You see celebrities participate in this type of challenge from time to time to “build awareness”…   With all the stories I saw, “awareness” must have been reaching some sort of peak. Google noted over 27 million mentions of Ms. Paltrow’s purchases! It should be noted here that “Gwynnie” is one of those celebrities that people seem to love to hate.  So, much of the publicity was anything but positive.  However, the public was indeed being made aware…

SNAP benefits provide something like $29 for a week’s worth of groceries. The actual rules and benefit amounts vary from state to state, so the numbers used in the challenge are fairly arbitrary.  There are very real restrictions as to what types of products can be bought with these benefits and it must be pointed out that this program is intended to be supplemental and not one’s only source of funds for food.

When Ms. Paltrow posted the picture of her purchases (that were later donated to a NYC food bank), all sorts of comments started flying.  The point of the challenge was lost as countless people griped and sniped about her choices. It seemed everyone had an opinion about her perceived dietary needs and food choices. While I did wonder WHY anyone would buy 7 LIMES if they were looking to “survive” for a week….as least the public was discussing the subject of food insecurity and need in this country.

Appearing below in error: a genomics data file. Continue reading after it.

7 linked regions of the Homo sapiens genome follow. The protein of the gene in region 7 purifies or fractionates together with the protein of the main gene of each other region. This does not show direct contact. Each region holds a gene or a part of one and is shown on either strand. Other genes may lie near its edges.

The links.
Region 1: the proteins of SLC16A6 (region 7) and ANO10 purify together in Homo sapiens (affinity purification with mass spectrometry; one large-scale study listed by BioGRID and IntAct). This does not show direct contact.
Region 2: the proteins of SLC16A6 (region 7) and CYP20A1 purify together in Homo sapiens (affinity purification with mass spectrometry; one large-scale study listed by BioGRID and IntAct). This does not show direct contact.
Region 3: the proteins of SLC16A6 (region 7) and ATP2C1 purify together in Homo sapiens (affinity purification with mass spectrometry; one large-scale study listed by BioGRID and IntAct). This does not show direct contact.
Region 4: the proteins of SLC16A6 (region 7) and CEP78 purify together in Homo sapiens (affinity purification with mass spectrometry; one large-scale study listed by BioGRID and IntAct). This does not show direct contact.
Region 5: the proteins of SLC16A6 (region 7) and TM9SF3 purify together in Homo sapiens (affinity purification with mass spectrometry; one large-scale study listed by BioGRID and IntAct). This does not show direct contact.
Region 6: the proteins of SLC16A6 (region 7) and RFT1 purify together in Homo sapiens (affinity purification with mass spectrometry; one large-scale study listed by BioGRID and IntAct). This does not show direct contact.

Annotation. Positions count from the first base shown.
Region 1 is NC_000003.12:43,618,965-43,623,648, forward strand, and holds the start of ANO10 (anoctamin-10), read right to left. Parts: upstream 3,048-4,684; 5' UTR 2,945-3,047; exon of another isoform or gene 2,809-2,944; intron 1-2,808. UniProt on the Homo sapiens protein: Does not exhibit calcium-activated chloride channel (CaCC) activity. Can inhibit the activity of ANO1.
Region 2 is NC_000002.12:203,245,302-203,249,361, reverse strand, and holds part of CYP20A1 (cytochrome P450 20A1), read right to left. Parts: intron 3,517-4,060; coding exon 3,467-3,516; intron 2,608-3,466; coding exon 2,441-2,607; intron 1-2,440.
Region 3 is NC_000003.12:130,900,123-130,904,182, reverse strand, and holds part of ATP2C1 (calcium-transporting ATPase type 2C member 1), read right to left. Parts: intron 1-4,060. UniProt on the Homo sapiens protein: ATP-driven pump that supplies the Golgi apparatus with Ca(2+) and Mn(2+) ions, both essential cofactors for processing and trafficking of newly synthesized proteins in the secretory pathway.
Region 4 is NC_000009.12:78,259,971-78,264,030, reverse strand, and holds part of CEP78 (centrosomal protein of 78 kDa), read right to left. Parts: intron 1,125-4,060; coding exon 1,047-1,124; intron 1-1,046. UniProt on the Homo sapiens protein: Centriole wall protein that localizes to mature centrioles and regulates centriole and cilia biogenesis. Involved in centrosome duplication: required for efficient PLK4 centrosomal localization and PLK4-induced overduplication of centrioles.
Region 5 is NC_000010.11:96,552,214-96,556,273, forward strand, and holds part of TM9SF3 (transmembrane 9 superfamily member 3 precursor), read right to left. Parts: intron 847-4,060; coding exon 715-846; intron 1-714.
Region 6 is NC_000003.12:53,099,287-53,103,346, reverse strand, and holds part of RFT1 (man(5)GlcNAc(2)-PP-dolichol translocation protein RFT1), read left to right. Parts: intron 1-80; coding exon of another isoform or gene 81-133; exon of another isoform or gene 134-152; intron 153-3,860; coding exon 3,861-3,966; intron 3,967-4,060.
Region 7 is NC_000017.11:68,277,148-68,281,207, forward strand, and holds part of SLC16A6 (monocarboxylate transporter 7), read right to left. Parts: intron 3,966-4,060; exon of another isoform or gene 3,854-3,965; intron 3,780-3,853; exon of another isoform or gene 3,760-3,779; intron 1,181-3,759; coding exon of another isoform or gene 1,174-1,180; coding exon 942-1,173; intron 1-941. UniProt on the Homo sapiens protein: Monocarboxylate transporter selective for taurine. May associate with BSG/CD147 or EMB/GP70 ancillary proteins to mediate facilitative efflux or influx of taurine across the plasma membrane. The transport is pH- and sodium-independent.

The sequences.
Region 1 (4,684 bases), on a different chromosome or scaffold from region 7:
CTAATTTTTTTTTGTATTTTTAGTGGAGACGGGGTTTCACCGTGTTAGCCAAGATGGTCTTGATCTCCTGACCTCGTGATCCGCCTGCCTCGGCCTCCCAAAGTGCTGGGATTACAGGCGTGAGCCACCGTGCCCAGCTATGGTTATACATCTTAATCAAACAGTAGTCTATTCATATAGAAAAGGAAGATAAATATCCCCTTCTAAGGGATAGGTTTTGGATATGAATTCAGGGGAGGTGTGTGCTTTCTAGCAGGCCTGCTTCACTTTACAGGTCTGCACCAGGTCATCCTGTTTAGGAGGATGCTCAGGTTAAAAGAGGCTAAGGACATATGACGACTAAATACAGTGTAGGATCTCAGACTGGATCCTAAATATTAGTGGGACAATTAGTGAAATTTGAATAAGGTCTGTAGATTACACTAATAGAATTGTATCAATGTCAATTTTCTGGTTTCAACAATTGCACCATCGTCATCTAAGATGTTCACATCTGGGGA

SNAP food purchase - Gwyneth Paltrow
Could YOU get by on this for a week?

Or, were they?